Laravel includes a queue worker that will process new jobs as they are pushed onto the queue. You may run the worker using the queue:work Artisan command. Note that once the queue:work command has started, it will continue to run until it is manually stopped or you close your terminal:.

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Remember, queue workers are long-lived processes and store the booted application state in memory. As a result, they will not notice changes in your code base after they have been started. So, during your deployment process, be sure to restart your queue workers. You may also specify which queue connection the worker should utilize. You may customize your queue worker even further by only processing particular queues for a given connection. For example, if all of your emails are processed in an emails queue on your redis queue connection, you may issue the following command to start a worker that only processes only that queue:.

The --once option may be used to instruct the worker to only process a single job from the queue:. The --stop-when-empty option may be used to instruct the worker to process all jobs and then exit gracefully.

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This option can be useful when working Laravel queues within a Docker container if you wish to shutdown the container after the queue is empty:. Daemon queue workers do not "reboot" the framework before processing each job. Therefore, you should free any heavy resources after each job completes.

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For example, if you are doing image manipulation with the GD library, you should free the memory with imagedestroy when you are done. Sometimes you may wish to prioritize how your queues are processed. However, occasionally you may wish to push a job to a high priority queue like so:. To start a worker that verifies that all of the high queue jobs are processed before continuing to any jobs on the low queue, pass a comma-delimited list of queue names to the work command:.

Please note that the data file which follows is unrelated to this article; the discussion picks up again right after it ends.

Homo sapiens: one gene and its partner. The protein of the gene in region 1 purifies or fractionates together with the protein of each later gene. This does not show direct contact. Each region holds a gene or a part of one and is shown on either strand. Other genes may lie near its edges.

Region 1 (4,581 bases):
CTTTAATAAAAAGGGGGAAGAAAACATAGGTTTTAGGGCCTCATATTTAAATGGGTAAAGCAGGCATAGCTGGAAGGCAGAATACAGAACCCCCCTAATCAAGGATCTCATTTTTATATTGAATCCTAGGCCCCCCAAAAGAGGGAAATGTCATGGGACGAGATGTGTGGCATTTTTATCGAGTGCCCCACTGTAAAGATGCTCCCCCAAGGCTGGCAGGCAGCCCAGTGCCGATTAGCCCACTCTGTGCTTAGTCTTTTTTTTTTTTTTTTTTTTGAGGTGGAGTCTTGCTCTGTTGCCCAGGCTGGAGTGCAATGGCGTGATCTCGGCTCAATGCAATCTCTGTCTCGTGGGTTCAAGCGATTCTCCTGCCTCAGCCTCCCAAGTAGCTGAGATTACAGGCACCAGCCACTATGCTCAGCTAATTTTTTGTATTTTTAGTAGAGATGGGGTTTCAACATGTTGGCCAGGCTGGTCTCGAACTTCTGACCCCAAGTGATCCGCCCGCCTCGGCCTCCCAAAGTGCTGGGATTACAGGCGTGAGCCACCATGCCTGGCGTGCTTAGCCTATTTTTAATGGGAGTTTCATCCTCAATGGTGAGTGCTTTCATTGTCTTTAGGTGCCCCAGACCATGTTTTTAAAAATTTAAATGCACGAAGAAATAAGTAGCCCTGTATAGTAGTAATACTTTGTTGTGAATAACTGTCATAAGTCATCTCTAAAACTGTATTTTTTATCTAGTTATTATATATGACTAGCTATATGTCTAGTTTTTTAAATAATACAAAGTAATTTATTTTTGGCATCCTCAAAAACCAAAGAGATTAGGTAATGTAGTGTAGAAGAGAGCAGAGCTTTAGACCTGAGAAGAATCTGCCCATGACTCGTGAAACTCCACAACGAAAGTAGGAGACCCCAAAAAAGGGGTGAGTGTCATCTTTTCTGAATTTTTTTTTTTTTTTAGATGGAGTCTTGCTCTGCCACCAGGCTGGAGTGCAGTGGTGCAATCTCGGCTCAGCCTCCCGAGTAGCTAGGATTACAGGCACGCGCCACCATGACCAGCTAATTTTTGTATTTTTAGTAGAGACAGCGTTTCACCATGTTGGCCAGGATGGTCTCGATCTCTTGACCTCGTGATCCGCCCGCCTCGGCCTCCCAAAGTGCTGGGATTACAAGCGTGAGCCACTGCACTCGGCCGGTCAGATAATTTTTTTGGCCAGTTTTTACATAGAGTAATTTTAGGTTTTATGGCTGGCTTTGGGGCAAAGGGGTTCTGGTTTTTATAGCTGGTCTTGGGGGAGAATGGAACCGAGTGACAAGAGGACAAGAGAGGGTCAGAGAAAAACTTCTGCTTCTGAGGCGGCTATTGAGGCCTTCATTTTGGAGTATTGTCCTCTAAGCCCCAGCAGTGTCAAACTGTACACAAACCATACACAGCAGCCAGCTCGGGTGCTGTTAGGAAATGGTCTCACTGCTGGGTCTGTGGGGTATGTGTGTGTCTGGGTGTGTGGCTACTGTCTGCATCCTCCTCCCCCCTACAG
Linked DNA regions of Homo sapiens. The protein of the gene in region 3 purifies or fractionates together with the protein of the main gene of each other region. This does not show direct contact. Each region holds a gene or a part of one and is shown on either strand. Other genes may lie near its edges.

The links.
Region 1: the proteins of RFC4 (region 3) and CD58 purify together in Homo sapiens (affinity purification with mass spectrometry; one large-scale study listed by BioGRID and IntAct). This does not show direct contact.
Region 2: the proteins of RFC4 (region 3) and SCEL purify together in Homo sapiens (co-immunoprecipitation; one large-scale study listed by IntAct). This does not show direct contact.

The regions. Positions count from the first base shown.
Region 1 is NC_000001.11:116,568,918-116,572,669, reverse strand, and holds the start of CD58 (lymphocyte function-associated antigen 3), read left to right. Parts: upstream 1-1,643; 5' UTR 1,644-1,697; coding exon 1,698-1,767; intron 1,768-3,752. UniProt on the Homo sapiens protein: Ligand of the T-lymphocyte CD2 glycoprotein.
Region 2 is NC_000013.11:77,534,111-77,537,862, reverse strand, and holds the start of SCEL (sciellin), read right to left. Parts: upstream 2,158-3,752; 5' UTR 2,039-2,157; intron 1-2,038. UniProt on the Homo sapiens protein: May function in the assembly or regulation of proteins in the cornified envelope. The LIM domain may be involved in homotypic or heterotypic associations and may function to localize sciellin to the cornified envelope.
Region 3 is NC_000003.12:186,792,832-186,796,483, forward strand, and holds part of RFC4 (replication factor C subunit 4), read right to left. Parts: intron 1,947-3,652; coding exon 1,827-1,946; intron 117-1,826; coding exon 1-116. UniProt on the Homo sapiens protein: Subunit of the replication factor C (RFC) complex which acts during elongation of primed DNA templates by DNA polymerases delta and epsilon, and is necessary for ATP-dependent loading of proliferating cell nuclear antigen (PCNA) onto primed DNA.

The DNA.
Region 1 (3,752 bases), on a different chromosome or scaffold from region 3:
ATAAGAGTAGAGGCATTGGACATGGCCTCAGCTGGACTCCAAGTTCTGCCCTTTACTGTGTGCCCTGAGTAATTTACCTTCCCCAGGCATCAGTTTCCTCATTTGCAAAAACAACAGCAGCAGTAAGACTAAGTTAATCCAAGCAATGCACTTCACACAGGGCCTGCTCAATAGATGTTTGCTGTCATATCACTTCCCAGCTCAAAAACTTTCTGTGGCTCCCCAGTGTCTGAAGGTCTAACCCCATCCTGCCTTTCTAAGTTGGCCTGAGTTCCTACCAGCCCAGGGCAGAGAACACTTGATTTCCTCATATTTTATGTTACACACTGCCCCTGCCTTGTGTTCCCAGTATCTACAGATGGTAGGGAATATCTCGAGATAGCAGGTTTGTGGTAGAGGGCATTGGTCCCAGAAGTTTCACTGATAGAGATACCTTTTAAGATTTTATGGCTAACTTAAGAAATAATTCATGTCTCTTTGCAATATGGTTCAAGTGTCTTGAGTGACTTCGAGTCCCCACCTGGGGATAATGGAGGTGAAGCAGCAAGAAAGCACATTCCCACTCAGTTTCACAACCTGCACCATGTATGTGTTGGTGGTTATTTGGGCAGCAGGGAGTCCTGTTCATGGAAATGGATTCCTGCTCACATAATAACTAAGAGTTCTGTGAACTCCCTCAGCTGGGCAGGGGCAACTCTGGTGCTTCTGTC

Since queue workers are long-lived processes, they will not pick up changes to your code without being restarted. So, the simplest way to deploy an application using queue workers is to restart the workers during your deployment process. You may gracefully restart all of the workers by issuing the queue:restart command:. This command will instruct all queue workers to gracefully "die" after they finish processing their current job so that no existing jobs are lost.

Since the queue workers will die when the queue:restart command is executed, you should be running a process manager such as Supervisor to automatically restart the queue workers. This option specifies how many seconds the queue connection should wait before retrying a job that is being processed.

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The queue:work Artisan command exposes a --timeout option. The --timeout option specifies how long the Laravel queue master process will wait before killing off a child queue worker that is processing a job. Sometimes a child queue process can become "frozen" for various reasons, such as an external HTTP call that is not responding.

The --timeout option removes frozen processes that have exceeded that specified time limit:.

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This will ensure that a worker processing a given job is always killed before the job is retried. When jobs are available on the queue, the worker will keep processing jobs with no delay in between them. However, the sleep option determines how long in seconds the worker will "sleep" if there are no new jobs available.

While sleeping, the worker will not process any new jobs - the jobs will be processed after the worker wakes up again. Supervisor is a process monitor for the Linux operating system, and will automatically restart your queue:work process if it fails.

To install Supervisor on Ubuntu, you may use the following command:. Within this directory, you may create any number of configuration files that instruct supervisor how your processes should be monitored. For example, let's create a laravel-worker. In this example, the numprocs directive will instruct Supervisor to run 8 queue:work processes and monitor all of them, automatically restarting them if they fail.

You should change the queue:work sqs portion of the command directive to reflect your desired queue connection. Once the configuration file has been created, you may update the Supervisor configuration and start the processes using the following commands:. For more information on Supervisor, consult the Supervisor documentation.

Sometimes your queued jobs will fail. Don't worry, things don't always go as planned! Laravel includes a convenient way to specify the maximum number of times a job should be attempted.